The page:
by Bruce Linton, Ph.D.
Becoming a father changes the way we view ourselves and the world around us. We see ourselves less as a son in relation to our own parents and more on equal footing with our own father. During the first year of parenthood it is usual for a new father to reflect on how he was raised by his own father.
In the new father's groups I have lead the dads usually feel "bitter sweet" when talking about their own fathers. Most of the dads express how they wish their own father's had spent more time with them. Many of them also see that their dads were very dedicated to the family but expressed it in working and providing economic for the family. Dad as "breadwinners," has been the prominent role model for fatherhood in the last fifty years. As we discuss our fathers in the group, many dads reflect on how being the economic provider was the way their father showed his love. Yet, men long for a father who would have been more emotionally warm and available to them. New dads wonder how much of the role modeling of fatherhood they have "inherited" from their dads.
From the research I've done it appears that fatherhood is socially constructed. What that means is that fathers usually adapt themselves to the needs of the family and community at their particular time in history. On the other hand, motherhood, has been a stable role model, particularly in the early months of parenthood. Almost universally mothers are seen as the primary caregivers of young children. With most mothers working, dads play a greater role in the nurturing and care of young children.
We are seeing a transition in the role of fatherhood, Dads are now involved in the early years of parenting and continue to play an equal role with mothers as children grow-up. This change has come about, in part, because in today's society both mothers and fathers are working. Women want work to be a meaningful part of their lives and find creative satisfaction in their careers. Fathers, not just out of necessity, but out of desire, want to be involved in meeting the daily needs in their children's lives.
It appears that for new fathers, parenthood is an important part of their identity as men. No longer do fathers want to be defined only by their work, jobs, or careers. Today, fatherhood involves caring for our children and a desire to enjoy our families as part of the creativity in our lives. Fatherhood for men has become central to finding satisfaction and meaning in life. Enjoy the adventure in your fifth month of fatherhood.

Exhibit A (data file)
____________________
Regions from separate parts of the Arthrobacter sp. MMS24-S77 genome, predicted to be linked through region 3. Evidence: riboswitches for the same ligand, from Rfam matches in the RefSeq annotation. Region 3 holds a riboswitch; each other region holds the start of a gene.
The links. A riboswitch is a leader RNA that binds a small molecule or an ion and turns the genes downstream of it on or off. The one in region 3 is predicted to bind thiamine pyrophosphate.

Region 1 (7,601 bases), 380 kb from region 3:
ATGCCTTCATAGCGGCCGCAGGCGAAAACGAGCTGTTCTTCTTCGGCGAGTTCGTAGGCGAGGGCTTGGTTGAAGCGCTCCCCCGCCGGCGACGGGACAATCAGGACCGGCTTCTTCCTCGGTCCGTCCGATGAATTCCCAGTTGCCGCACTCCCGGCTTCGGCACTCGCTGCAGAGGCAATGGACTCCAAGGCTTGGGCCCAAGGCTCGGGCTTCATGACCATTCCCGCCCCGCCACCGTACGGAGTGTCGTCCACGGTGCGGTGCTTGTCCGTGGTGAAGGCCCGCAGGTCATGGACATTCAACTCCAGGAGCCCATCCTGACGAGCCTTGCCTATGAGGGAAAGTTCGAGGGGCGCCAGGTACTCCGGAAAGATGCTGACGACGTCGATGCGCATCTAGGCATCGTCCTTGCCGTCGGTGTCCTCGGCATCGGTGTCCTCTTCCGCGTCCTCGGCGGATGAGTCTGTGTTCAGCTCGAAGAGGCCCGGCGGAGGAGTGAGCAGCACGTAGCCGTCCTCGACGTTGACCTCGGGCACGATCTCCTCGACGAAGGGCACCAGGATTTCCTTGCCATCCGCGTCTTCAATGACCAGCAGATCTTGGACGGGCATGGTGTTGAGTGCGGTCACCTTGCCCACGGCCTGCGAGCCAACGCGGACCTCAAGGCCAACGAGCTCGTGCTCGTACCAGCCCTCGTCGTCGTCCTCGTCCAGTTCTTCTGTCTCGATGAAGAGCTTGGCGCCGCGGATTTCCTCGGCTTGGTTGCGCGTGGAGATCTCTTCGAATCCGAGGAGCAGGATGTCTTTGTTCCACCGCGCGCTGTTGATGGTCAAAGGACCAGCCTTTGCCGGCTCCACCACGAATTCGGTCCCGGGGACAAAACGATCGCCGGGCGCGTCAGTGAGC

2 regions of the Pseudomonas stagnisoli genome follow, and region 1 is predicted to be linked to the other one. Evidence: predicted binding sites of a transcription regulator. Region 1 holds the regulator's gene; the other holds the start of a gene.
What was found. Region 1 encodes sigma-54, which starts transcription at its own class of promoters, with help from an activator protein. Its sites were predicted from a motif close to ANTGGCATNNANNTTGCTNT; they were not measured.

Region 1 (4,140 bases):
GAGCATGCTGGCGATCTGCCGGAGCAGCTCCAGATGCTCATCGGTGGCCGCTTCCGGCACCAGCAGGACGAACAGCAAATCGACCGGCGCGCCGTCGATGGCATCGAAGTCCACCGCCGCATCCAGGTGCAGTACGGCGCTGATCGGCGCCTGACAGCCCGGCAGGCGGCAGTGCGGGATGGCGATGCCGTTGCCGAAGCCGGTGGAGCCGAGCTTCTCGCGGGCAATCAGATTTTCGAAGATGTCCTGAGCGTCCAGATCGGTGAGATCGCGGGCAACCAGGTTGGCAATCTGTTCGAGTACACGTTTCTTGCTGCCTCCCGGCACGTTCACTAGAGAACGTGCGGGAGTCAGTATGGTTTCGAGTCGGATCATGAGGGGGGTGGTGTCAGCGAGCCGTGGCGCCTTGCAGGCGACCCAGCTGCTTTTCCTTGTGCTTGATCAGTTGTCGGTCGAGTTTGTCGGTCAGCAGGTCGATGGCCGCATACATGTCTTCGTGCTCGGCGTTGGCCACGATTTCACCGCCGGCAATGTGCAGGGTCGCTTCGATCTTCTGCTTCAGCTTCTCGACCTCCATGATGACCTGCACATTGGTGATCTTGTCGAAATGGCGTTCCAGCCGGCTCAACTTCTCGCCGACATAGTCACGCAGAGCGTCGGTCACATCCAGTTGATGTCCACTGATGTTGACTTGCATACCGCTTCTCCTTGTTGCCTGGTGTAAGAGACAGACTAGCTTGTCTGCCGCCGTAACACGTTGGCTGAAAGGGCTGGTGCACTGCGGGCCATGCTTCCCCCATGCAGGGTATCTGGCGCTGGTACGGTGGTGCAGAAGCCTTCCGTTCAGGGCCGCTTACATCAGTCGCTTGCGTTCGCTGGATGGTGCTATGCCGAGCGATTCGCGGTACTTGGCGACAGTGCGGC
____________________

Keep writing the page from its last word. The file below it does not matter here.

Here are a few practical tips that new dads have shared with me to get the most out of your 5th month of fatherhood.
For your baby:
- Your baby will enjoy playing "peek-a-boo" with you.
- Get a bottle of soap bubbles and see if your baby enjoys watching. bubbles.
For your wife/partner:
- Find 5 minutes a day to talk about how the day went for your wife and you.
- Plan a video "film festival." You might enjoy comedies about family life, right about this time.
- If you can, ask your father what he has enjoyed and what has been difficult for him as a father.
- Ask a male friend about his relationship with his father.
- If you have a brother or sister ask them to describe to you how they understand your father.
Bruce Linton, Ph.D. is founder and director of the Fathers' Forum programs for expectant and new fathers. He is a former contributing editor to "Full-Time-Dads" magazines, and columnist for Parents' News in San Francisco, California. He is the author of Finding Time for Fatherhood. Bruce is a licensed Marriage and Family Therapists and received his doctorate for his research on men's development as fathers.
Copyright © Bruce Linton. Permission to republish granted to Pregnancy.org, LLC.